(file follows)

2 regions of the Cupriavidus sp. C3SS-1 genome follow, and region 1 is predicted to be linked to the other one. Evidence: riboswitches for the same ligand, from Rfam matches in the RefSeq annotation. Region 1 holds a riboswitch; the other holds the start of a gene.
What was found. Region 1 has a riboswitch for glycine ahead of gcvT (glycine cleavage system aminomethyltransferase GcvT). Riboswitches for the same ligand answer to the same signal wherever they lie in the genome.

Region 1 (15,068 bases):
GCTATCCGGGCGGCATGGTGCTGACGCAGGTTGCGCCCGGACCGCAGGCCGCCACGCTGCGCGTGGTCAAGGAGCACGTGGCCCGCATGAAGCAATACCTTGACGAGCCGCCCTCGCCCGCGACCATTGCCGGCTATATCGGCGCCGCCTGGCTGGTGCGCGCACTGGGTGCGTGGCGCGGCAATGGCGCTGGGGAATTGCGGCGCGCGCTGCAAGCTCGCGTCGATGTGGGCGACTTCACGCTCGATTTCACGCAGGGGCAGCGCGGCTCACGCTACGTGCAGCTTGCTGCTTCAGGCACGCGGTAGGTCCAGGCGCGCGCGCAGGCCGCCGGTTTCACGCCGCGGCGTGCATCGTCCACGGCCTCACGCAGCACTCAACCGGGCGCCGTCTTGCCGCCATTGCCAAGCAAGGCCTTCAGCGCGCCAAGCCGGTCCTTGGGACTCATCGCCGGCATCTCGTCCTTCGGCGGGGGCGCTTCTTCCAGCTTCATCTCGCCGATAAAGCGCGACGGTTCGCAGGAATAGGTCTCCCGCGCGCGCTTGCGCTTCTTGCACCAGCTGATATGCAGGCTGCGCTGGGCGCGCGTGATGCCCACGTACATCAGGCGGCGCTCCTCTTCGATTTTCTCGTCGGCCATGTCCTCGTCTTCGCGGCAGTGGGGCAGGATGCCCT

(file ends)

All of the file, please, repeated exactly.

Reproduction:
2 regions of the Cupriavidus sp. C3SS-1 genome follow, and region 1 is predicted to be linked to the other one. Evidence: riboswitches for the same ligand, from Rfam matches in the RefSeq annotation. Region 1 holds a riboswitch; the other holds the start of a gene.
What was found. Region 1 has a riboswitch for glycine ahead of gcvT (glycine cleavage system aminomethyltransferase GcvT). Riboswitches for the same ligand answer to the same signal wherever they lie in the genome.

Region 1 (15,068 bases):
GCTATCCGGGCGGCATGGTGCTGACGCAGGTTGCGCCCGGACCGCAGGCCGCCACGCTGCGCGTGGTCAAGGAGCACGTGGCCCGCATGAAGCAATACCTTGACGAGCCGCCCTCGCCCGCGACCATTGCCGGCTATATCGGCGCCGCCTGGCTGGTGCGCGCACTGGGTGCGTGGCGCGGCAATGGCGCTGGGGAATTGCGGCGCGCGCTGCAAGCTCGCGTCGATGTGGGCGACTTCACGCTCGATTTCACGCAGGGGCAGCGCGGCTCACGCTACGTGCAGCTTGCTGCTTCAGGCACGCGGTAGGTCCAGGCGCGCGCGCAGGCCGCCGGTTTCACGCCGCGGCGTGCATCGTCCACGGCCTCACGCAGCACTCAACCGGGCGCCGTCTTGCCGCCATTGCCAAGCAAGGCCTTCAGCGCGCCAAGCCGGTCCTTGGGACTCATCGCCGGCATCTCGTCCTTCGGCGGGGGCGCTTCTTCCAGCTTCATCTCGCCGATAAAGCGCGACGGTTCGCAGGAATAGGTCTCCCGCGCGCGCTTGCGCTTCTTGCACCAGCTGATATGCAGGCTGCGCTGGGCGCGCGTGATGCCCACGTACATCAGGCGGCGCTCCTCTTCGATTTTCTCGTCGGCCATGTCCTCGTCTTCGCGGCAGTGGGGCAGGATGCCCT